Three days before I was supposed to leave, the headlines intensified. I registered with the Canadian government in case I needed to search for an embassy during my time in Sochi. South of the border, safety dominated American newscasts. Athletes said they didn’t want their families to come with them. There was even talk of the United States sending their own Navy ships to the Black Sea in case a quick escape was needed.

I had absolute stomach turning anxiety on the day I left, but the good news was, I already had colleagues in Sochi. They sent me pictures and gave me briefings about the surroundings and security presence. They felt safe. Maybe they didn’t put my mind at ease 100%, but it definitely helped.

IMG_2932

Welcome to Sochi!

My journey to Sochi was simple one: Calgary – Frankfurt – Sochi. When I arrived in Russia, I was greeted by one of the many friendly volunteers. These people were superstars. They were always smiling and ready to help if you had any questions.

When we arrived in the media village, it was as expected. Forget all the stories you saw on Twitter, the accommodations were just fine. It was clean. There was plenty of space. It was quiet. There was Internet. We were in a secure area that was surrounded by a gate that was guarded by police.

I was covering figure skating this time around. Admittedly, I wasn’t sure what to expect. I always knew figure skating was a popular Olympic sport, but I never really knew how fanatical people were about it until I got to Sochi. The Russians had strong skaters in every event. There’s a reason they took the gold in the inaugural team portion. They were just that good.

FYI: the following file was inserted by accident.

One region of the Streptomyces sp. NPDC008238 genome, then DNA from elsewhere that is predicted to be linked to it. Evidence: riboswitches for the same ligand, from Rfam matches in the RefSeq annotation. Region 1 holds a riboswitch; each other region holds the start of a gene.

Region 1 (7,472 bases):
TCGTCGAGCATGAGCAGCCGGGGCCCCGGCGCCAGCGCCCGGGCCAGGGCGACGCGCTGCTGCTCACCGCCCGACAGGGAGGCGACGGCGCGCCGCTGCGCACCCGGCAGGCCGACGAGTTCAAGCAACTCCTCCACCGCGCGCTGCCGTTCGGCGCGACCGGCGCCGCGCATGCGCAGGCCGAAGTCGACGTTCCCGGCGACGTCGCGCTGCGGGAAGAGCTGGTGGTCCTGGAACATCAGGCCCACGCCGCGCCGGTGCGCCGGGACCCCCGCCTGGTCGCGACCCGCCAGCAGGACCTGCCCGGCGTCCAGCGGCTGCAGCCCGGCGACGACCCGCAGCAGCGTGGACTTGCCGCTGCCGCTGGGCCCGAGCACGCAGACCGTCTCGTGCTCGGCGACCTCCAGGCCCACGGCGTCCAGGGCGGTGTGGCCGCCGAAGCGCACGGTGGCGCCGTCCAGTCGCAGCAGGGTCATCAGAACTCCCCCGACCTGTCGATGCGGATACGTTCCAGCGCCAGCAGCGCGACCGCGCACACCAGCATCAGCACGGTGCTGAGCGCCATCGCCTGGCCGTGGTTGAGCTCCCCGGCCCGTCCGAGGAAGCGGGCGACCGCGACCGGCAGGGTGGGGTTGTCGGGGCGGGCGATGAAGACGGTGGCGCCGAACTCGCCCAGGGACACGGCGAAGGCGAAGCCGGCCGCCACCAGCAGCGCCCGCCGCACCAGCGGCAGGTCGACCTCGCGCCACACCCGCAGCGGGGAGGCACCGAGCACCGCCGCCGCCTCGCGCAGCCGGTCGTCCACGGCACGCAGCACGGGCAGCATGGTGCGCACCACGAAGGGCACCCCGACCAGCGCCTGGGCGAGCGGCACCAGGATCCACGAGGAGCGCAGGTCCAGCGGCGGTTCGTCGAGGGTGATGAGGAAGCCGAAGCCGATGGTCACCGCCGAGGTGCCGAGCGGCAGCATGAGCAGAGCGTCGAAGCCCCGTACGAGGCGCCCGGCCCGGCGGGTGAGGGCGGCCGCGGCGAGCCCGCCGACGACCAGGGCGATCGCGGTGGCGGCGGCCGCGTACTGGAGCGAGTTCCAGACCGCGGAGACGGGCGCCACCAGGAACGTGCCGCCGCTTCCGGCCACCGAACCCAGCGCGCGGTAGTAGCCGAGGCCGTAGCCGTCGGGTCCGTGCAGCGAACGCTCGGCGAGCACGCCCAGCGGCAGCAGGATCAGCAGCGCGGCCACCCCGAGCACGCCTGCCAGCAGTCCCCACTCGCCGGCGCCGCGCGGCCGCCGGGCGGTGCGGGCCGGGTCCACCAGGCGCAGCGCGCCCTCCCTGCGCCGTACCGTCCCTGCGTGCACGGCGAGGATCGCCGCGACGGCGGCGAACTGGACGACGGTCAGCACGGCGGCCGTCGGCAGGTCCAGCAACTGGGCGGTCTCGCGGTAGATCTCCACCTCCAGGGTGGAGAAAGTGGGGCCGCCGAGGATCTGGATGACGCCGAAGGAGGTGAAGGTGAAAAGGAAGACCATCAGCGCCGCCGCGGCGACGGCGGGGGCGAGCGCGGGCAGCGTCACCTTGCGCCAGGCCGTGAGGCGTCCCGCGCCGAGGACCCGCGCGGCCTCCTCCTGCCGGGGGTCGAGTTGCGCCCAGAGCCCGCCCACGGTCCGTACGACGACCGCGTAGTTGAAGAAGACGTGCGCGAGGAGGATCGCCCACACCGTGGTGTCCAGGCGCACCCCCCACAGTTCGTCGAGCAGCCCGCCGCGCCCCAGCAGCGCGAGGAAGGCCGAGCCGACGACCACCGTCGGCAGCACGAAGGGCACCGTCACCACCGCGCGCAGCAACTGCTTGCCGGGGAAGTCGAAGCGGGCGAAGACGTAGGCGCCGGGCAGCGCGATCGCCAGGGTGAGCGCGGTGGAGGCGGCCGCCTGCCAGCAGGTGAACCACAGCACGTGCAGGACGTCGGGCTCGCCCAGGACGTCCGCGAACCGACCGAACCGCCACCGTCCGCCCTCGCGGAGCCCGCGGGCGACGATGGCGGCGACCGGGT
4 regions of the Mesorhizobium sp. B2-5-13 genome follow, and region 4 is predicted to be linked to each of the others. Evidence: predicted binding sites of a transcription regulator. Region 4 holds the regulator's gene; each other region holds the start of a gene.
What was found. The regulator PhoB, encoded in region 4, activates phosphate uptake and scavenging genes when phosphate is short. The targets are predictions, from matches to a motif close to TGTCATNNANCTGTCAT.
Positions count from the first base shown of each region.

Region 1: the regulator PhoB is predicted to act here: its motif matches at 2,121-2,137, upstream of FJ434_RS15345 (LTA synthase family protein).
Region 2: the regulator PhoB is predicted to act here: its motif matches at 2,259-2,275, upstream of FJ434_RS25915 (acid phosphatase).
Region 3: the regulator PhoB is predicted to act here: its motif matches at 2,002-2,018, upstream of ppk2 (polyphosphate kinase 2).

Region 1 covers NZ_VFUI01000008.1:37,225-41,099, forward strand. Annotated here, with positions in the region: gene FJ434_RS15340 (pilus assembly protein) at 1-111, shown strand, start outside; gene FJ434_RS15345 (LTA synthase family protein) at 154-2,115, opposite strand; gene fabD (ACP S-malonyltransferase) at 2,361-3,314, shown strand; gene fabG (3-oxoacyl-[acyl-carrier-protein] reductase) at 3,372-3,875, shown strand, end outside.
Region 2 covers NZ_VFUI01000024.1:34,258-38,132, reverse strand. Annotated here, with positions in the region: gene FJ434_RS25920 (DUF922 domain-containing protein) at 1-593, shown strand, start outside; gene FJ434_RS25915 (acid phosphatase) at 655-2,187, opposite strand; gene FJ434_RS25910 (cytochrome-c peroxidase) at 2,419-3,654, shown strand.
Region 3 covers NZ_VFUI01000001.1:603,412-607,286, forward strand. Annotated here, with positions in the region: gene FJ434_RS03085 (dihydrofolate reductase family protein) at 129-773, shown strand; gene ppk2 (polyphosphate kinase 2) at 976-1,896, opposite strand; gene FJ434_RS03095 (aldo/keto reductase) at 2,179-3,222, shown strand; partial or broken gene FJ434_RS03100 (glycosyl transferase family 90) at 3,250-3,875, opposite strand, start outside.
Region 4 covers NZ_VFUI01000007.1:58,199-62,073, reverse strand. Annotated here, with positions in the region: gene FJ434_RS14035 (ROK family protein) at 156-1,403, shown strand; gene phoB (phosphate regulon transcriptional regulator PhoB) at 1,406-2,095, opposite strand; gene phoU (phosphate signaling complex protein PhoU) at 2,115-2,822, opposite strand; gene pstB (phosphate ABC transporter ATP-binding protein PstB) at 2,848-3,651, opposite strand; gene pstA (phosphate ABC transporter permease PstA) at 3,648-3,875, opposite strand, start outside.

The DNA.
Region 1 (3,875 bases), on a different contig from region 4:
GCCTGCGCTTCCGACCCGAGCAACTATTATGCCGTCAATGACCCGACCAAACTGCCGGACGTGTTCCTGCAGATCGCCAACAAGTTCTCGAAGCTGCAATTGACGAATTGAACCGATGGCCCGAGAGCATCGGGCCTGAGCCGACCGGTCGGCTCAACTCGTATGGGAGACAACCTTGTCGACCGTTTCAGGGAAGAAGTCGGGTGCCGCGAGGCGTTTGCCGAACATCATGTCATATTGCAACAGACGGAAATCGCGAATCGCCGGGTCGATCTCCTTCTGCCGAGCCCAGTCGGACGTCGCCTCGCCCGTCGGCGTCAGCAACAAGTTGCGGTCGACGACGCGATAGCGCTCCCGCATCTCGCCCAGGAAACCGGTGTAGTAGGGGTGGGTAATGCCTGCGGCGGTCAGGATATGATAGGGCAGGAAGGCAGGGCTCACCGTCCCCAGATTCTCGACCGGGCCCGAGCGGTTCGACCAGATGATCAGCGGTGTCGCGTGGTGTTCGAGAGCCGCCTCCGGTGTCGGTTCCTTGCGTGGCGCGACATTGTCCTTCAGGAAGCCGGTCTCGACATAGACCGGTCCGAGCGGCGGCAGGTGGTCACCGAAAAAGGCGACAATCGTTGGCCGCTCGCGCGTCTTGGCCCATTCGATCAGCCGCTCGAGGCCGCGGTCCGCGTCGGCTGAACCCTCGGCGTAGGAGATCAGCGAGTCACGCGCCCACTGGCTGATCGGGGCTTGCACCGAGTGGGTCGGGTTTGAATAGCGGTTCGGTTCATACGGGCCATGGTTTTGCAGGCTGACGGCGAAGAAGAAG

It was phenomenal to see the kind of drive the skaters had. They spent countless hours day in and day out perfecting their routines for the four minutes the eyes of the world were on them.

The Canadians had a strong showing in figure skating. They left Russia with a silver in the team event, silver in men’s and silver in ice dance. There was plenty of controversy along the way. Did I feel that Tessa Virtue and Scott Moir deserved gold? Of course I did, but I wasn’t a judge. It was fascinating learning about all of the different elements and finally knowing what a proper twizzle was supposed to look like.

Kevin Dineen and women's hockey team

Kevin Dineen and women’s hockey team

In my spare time, I focused on the other Canadian athletes. Our country not only impressed in the field of play, but off of it too. Other journalists were constantly commenting on the friendly and polite nature of our athletes. That’s something to be very proud of.

One of the highlights of my journey to Russia was the success of the women’s hockey team. They went into the tournament as the underdogs. The team must have used it as a rallying point, because they looked stronger than ever. Head coach Kevin Dineen had a game plan and he stuck to it. The final versus the US is one of the most exciting games I’ve ever watched. The resiliency and drive helped them bring home their fourth consecutive gold. Amazing.

Olympic Park

Olympic Park

Olympic Park itself was lovely. All of the venues were top class and they will be for years to come. Sadly, it’s just window dressings. The area outside the park is obviously struggling economically. It really saddens me to think that all of these people who worked at the Olympics are going back to being unemployed and have to wait for the next event to roll around. You could see how much it meant to the workers and volunteers when you spent time talking to them. They were all so genuine.

I left Sochi with a better appreciation for the country I live in. I’ve always been a very proud Canadian and now, even more so. We are very lucky. When I arrived home in Calgary, I had this sense of pride and calm wash over me as I waited in the Customs line.

A big thank you to everyone in Russia. Spasiba.

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Rhian Wilkinson looks back on a decade of soccer

Rhian Wilkinson / Photo courtesy of Canada Soccer

Rhian Wilkinson / Photo by Canada Soccer

When Rhian Wilkinson headed south of the border this fall, it wasn’t to put on her cleats. Instead, she picked up some hardware and was named to the 2013 Hall of Fame Class at the University of Tennessee.